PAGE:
Being a solo female traveller has given me great confidence and has allowed me to see places I may not necessarily get to see if I didn’t do it alone.
Disclaimer: This post contains affiliate links. This means that if you purchase anything through a link, I may earn a small commission. As an Amazon Associate, I earn from qualifying sales. This is at no extra cost to you. You can read my full disclaimer here.
My reason for travelling solo isn’t always about not having someone to travel with, I go on group tours, travel with my friends and have trips with my mum.
But there are so many benefits of travelling alone that it would be hard to give up– you get to meet people you might never have the opportunity to meet, you can push yourself out of your comfort zone when you travel alone, and (best of all in my opinion), you get to plan your own itinerary and change it up whenever you like!
Unfortunately, for solo female travellers, the reality is that there are also downsides to travelling alone. We sometimes need to be more cautious and alert when we travel alone.
Obviously, there are culture differences to look out for. In some countries, if you’re nice to a man, they take this as marriage acceptance. Where I’m from, you can pretty much scream at a guy to tell him you like him, and he still won’t get it!
There are also countries which still see females as the weaker of the sexes, meaning we can be singled out when it comes to crime.
But that’s not to say you shouldn’t do it! You just have to keep your wits about you, and have fun!
So, let’s get into my travel safety tips for solo female travellers
Research the area
Personally this is something I do, no matter where I’m going, who I’m going with, solo or not. You need to know where you’re staying, yes?
Here’s how you can research the area:
- Check out other people’s reviews on Booking.com or Trip Advisor for the good, the bad and the ugly parts of town.
- Have a look at what’s nearby on Google maps, save your hotel and local areas of interest so you always know where you are.
- Research whether it’s safe to walk around the neighourhood. If not, are taxis readily available?
- Join Facebook groups, such as The Backpackers Guide To Travelling, and ask other travellers
Getting out and about
It may seem daunting heading out for the first time on your own. What if people look at you strangely for being on your own?? This doesn’t happen, people don’t care that much!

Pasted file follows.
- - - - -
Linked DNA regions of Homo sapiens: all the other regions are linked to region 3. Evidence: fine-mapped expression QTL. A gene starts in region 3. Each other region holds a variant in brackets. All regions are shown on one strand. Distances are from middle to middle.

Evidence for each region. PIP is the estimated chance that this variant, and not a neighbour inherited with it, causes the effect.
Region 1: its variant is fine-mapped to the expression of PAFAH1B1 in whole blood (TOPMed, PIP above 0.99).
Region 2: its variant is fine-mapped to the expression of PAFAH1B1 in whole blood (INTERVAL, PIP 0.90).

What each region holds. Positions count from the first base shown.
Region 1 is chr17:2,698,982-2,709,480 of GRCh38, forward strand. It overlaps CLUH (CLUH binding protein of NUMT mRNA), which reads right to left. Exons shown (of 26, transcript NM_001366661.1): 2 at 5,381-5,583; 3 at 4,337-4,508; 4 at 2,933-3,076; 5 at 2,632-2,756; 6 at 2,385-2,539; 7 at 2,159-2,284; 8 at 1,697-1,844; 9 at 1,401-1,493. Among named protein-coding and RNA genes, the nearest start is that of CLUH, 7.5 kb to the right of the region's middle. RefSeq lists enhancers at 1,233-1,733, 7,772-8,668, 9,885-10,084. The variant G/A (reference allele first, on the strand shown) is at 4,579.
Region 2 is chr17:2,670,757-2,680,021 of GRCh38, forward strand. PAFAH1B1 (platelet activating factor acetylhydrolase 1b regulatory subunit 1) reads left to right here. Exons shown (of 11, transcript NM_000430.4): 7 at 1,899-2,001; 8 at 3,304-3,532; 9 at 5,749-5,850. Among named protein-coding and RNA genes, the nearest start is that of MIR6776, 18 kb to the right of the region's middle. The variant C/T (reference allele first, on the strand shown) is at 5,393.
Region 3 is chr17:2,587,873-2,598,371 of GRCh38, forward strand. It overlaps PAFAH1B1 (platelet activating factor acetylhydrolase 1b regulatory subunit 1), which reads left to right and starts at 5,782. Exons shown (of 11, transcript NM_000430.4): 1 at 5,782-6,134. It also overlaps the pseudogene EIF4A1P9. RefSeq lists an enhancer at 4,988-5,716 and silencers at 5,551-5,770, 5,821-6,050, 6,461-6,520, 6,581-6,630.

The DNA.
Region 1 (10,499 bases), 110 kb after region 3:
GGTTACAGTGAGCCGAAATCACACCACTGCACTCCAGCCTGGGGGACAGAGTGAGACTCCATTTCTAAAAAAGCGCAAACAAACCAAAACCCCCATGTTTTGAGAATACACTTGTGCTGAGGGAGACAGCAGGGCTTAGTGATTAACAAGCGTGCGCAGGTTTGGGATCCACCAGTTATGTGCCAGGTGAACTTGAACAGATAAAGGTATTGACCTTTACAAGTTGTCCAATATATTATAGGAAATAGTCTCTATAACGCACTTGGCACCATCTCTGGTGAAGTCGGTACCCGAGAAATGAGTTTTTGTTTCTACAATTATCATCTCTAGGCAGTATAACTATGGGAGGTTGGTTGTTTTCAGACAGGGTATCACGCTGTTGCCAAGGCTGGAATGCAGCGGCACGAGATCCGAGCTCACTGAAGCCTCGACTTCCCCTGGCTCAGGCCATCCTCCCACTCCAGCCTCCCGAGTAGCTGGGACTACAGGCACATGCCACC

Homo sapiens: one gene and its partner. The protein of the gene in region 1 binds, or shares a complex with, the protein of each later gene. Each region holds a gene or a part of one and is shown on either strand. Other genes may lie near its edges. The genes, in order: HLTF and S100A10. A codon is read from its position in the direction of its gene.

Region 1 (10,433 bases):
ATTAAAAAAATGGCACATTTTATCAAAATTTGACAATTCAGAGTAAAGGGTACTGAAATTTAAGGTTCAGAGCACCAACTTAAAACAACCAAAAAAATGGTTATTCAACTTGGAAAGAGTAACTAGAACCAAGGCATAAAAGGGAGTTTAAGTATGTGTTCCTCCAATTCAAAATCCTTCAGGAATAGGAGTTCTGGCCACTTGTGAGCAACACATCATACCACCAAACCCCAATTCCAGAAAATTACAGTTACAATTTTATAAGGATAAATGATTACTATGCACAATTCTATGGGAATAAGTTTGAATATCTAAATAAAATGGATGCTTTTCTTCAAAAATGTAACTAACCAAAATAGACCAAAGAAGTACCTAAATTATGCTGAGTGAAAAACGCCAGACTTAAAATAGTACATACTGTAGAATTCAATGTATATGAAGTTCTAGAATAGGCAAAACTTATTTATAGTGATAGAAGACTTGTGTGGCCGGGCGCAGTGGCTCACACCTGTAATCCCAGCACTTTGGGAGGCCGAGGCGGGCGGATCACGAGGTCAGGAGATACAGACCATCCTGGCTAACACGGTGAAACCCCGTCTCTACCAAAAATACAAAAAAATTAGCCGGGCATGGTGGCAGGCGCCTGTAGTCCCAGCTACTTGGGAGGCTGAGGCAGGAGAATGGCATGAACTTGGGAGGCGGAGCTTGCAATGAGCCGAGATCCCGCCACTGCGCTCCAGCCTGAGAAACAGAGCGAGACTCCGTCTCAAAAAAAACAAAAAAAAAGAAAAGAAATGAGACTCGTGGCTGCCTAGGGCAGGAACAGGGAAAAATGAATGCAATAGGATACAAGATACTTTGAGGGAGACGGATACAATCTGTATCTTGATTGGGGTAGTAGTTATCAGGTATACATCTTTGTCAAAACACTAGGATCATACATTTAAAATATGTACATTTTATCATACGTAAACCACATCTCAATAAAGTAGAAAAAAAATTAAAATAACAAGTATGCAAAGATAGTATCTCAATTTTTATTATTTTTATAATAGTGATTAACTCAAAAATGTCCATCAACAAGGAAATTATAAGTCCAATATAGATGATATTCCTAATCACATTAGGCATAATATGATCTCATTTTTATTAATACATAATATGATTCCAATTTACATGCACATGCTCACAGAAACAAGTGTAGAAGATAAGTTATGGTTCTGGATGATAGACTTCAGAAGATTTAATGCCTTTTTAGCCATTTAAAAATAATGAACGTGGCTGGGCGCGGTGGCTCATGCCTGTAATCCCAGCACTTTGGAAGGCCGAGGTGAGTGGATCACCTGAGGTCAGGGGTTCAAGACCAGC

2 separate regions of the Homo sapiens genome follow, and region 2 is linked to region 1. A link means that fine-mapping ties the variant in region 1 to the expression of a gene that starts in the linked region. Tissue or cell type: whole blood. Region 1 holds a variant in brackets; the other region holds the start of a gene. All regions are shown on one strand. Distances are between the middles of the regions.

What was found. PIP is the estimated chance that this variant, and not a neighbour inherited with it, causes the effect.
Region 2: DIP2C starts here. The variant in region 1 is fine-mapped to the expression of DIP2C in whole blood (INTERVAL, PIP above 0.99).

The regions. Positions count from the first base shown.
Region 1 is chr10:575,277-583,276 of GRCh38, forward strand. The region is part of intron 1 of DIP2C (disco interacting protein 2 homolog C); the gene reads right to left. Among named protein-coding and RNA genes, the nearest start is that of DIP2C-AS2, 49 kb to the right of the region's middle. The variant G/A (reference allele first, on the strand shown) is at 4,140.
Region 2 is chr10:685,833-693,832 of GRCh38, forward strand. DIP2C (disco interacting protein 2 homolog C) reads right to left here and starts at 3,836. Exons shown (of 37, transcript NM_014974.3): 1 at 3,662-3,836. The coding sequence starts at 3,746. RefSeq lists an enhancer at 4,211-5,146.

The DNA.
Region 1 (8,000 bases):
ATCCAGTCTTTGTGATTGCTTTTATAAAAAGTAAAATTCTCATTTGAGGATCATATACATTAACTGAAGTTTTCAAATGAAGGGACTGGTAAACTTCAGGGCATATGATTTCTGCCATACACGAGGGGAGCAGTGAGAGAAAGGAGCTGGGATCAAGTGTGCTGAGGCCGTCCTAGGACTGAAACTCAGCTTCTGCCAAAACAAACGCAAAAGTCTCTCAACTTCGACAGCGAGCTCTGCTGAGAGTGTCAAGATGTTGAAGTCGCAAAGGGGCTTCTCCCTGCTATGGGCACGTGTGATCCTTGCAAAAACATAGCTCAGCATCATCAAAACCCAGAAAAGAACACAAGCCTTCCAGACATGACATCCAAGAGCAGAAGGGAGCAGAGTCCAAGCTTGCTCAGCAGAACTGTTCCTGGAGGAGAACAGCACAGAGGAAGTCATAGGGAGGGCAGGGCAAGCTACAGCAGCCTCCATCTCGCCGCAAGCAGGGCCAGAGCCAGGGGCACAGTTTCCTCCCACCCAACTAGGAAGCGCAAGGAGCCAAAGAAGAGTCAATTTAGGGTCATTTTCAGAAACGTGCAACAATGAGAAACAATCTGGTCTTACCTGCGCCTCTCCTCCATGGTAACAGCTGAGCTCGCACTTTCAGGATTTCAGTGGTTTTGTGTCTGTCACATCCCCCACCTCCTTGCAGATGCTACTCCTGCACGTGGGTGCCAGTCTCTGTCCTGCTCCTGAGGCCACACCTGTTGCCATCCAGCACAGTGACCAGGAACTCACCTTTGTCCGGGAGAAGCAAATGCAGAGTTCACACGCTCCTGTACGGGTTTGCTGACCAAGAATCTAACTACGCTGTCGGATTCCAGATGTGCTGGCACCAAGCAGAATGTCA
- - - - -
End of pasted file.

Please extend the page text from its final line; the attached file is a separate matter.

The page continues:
Don’t let being a solo female traveller stop you from experiencing the country.
- Join some local group tours, you never know who you might meet. I was adopted for the day on a tour in Vietnam by a lovely Korean family! You can keep to yourself as much as you like or join in on some banter with other members of the group.
- You don’t always have to eat alone when travelling solo. You can join a cooking class group, or ask a stranger if you can sit with them, if you prefer. Mostly I eat alone and I bring a book to read in the restaurant.
- When I arrive in a new country, I like to buy a local sim card. That way when I’m out and about, I can always find my way back to my hotel by using Google Maps or local taxi apps, such as Uber or Grab.
As I’ve already mentioned, being a solo female traveller, we need to make sure that our security is a priority when travelling alone.
- Before I leave for a trip, I give my itinerary (hotel and flight information) to my mum. For her peace of mind and for my safety.
- Leave expensive jewellery at home. If you do need to bring it with you for a specific event, leave it in your hotel safe rather than bringing it out with you during the day. In some places, you will stand out if wearing expensive jewellery.
- By all means, be friendly, chat with locals and other travellers you meet along the way. But don’t share too much about yourself or where you’re staying with these strangers.
- Have a copy of your passport on your phone and a physical copy also. If your passport happens to go missing, at least you have a copy of your ID.
- I try not to carry too much cash with me and I like to use my credit card to pay where possible (more points!), but I do still carry some cash and I keep it in various places on me. I usually keep some cash in my pocket, especially at markets so I don’t have to take my wallet out. When it’s safe, I replenish the cash in my pocket from my wallet, without having to take it out in a crowd.
- As you never know what could happen, make sure you have travel insurance before you leave for a trip.
All of the above being said, being a solo female traveller is exciting and empowering and you shouldn’t let any of what I’ve said deter you from travelling alone. Just be alert and safe and you’ll have the time of your life.
If you’re not yet ready to jump into solo female travel, why not join a group of other solo female travelers? Intrepid Travel are known for offering tours for families, solo travelers and young travelers, but in 2017 they introduced female only tours to a number of destinations, employing local female tour guides in these countries.
Are you a solo female traveller? Let me know in the comments what your experience as a solo female traveller has been in foreign countries.